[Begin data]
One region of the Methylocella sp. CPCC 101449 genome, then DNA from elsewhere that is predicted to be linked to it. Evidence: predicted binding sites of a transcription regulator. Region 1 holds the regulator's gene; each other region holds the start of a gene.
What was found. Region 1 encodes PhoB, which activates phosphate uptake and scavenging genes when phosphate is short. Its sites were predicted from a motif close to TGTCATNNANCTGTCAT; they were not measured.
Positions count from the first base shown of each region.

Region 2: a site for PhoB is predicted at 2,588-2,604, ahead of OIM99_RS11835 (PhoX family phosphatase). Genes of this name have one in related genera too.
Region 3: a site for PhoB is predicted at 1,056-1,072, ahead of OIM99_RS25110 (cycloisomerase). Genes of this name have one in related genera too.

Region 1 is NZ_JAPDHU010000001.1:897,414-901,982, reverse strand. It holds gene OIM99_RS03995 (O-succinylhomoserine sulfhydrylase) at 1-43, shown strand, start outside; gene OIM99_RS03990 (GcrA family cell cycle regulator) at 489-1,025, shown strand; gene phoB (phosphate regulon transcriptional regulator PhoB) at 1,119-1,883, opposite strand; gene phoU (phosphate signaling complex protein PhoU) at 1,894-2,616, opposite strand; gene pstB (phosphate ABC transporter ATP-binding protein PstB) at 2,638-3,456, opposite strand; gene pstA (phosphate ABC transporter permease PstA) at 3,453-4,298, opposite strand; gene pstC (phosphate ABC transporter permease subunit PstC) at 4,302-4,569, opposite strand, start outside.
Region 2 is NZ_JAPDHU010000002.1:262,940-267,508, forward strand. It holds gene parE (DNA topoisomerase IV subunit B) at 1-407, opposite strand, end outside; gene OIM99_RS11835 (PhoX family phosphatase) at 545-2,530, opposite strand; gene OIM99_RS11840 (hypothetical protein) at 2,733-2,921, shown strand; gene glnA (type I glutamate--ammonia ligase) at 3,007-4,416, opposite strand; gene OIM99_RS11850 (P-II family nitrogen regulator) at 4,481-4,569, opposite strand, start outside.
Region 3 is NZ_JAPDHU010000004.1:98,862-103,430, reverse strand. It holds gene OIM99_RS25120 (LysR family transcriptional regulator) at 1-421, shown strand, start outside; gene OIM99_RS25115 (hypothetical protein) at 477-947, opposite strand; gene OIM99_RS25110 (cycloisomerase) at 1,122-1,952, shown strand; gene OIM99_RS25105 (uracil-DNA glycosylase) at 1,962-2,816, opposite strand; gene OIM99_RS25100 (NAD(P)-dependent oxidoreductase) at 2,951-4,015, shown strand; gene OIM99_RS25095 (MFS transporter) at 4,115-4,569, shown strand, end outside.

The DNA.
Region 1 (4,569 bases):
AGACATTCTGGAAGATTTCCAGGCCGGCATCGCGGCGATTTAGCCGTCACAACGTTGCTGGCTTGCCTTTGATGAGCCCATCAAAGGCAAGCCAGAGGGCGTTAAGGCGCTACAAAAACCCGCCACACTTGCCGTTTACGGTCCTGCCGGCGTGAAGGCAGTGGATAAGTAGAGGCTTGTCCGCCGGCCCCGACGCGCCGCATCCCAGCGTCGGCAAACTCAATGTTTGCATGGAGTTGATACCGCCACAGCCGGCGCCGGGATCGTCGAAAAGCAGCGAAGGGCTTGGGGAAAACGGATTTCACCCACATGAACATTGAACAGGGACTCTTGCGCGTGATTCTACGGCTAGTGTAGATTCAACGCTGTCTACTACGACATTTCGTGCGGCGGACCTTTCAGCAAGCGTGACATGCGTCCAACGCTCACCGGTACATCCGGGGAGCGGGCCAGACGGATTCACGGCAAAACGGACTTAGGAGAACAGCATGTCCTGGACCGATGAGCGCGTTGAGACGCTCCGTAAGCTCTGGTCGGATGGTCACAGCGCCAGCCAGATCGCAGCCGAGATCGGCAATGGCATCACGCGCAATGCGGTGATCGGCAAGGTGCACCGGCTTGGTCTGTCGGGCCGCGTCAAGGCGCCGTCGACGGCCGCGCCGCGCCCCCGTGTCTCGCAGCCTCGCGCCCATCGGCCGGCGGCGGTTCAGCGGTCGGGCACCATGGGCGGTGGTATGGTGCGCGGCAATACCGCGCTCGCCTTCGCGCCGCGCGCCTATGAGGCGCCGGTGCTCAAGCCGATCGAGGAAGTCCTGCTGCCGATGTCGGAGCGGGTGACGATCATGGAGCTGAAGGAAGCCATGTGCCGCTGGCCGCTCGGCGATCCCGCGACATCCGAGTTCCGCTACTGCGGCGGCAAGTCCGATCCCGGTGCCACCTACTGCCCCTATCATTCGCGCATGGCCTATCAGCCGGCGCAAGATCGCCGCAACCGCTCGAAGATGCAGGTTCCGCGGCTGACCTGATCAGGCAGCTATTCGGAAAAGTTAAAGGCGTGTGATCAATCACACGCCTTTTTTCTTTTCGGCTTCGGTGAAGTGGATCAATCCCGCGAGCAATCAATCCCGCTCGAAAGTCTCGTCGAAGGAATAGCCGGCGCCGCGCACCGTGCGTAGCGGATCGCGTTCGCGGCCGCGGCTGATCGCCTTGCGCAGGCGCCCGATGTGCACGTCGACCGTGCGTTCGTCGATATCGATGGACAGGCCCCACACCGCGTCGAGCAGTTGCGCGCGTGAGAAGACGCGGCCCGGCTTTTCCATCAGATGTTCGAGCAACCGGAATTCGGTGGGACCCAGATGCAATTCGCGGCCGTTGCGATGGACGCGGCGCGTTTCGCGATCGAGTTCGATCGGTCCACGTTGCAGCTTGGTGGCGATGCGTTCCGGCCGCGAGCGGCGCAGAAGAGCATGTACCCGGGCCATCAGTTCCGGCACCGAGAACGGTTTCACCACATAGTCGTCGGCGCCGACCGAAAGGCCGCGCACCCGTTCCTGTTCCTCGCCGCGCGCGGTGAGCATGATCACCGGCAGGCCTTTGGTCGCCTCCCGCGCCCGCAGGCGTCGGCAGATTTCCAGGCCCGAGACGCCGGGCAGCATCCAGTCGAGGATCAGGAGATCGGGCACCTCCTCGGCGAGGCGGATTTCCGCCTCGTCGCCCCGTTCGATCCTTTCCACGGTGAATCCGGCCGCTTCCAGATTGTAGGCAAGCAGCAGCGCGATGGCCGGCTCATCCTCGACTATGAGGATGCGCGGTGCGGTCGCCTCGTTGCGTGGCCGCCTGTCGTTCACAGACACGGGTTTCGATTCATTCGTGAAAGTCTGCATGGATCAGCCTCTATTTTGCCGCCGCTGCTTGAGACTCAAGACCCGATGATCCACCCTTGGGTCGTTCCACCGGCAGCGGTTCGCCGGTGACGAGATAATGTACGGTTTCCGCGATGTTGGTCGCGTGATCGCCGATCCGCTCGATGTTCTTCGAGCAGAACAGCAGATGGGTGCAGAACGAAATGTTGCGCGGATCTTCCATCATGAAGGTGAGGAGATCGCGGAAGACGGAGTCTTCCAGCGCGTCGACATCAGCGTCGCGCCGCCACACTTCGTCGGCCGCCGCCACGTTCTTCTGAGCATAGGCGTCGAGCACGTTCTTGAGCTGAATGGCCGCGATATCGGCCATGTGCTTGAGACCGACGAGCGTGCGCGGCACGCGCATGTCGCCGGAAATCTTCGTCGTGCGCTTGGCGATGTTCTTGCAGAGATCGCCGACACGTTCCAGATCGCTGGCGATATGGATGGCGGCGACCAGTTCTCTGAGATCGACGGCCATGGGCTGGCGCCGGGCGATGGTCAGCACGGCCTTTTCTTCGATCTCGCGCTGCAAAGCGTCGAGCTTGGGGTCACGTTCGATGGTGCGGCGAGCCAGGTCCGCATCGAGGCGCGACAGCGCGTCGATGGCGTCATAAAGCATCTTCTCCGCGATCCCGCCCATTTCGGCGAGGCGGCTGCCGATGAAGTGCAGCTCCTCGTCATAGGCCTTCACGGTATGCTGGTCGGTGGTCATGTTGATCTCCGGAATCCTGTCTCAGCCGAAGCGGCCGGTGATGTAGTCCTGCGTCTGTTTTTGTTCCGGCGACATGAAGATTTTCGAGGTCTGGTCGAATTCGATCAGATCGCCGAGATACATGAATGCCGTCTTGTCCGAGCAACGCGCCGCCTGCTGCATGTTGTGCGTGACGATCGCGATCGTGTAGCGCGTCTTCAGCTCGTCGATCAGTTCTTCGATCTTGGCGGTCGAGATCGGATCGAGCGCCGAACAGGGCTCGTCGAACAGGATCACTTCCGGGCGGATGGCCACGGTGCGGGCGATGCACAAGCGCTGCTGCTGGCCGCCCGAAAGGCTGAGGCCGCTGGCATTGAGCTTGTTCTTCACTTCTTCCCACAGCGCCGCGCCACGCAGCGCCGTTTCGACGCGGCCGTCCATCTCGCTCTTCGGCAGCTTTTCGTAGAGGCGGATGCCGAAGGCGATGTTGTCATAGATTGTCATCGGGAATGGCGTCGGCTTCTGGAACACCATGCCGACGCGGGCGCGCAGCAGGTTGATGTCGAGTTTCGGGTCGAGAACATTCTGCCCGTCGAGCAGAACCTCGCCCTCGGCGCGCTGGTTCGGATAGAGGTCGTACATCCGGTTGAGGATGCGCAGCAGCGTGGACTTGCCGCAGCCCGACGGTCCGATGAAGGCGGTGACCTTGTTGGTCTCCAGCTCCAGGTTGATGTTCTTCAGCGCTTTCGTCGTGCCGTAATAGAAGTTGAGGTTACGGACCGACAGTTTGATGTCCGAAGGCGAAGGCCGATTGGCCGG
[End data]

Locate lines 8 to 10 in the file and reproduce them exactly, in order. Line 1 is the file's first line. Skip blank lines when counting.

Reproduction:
Region 3 is NZ_JAPDHU010000004.1:98,862-103,430, reverse strand. It holds gene OIM99_RS25120 (LysR family transcriptional regulator) at 1-421, shown strand, start outside; gene OIM99_RS25115 (hypothetical protein) at 477-947, opposite strand; gene OIM99_RS25110 (cycloisomerase) at 1,122-1,952, shown strand; gene OIM99_RS25105 (uracil-DNA glycosylase) at 1,962-2,816, opposite strand; gene OIM99_RS25100 (NAD(P)-dependent oxidoreductase) at 2,951-4,015, shown strand; gene OIM99_RS25095 (MFS transporter) at 4,115-4,569, shown strand, end outside.

The DNA.
Region 1 (4,569 bases):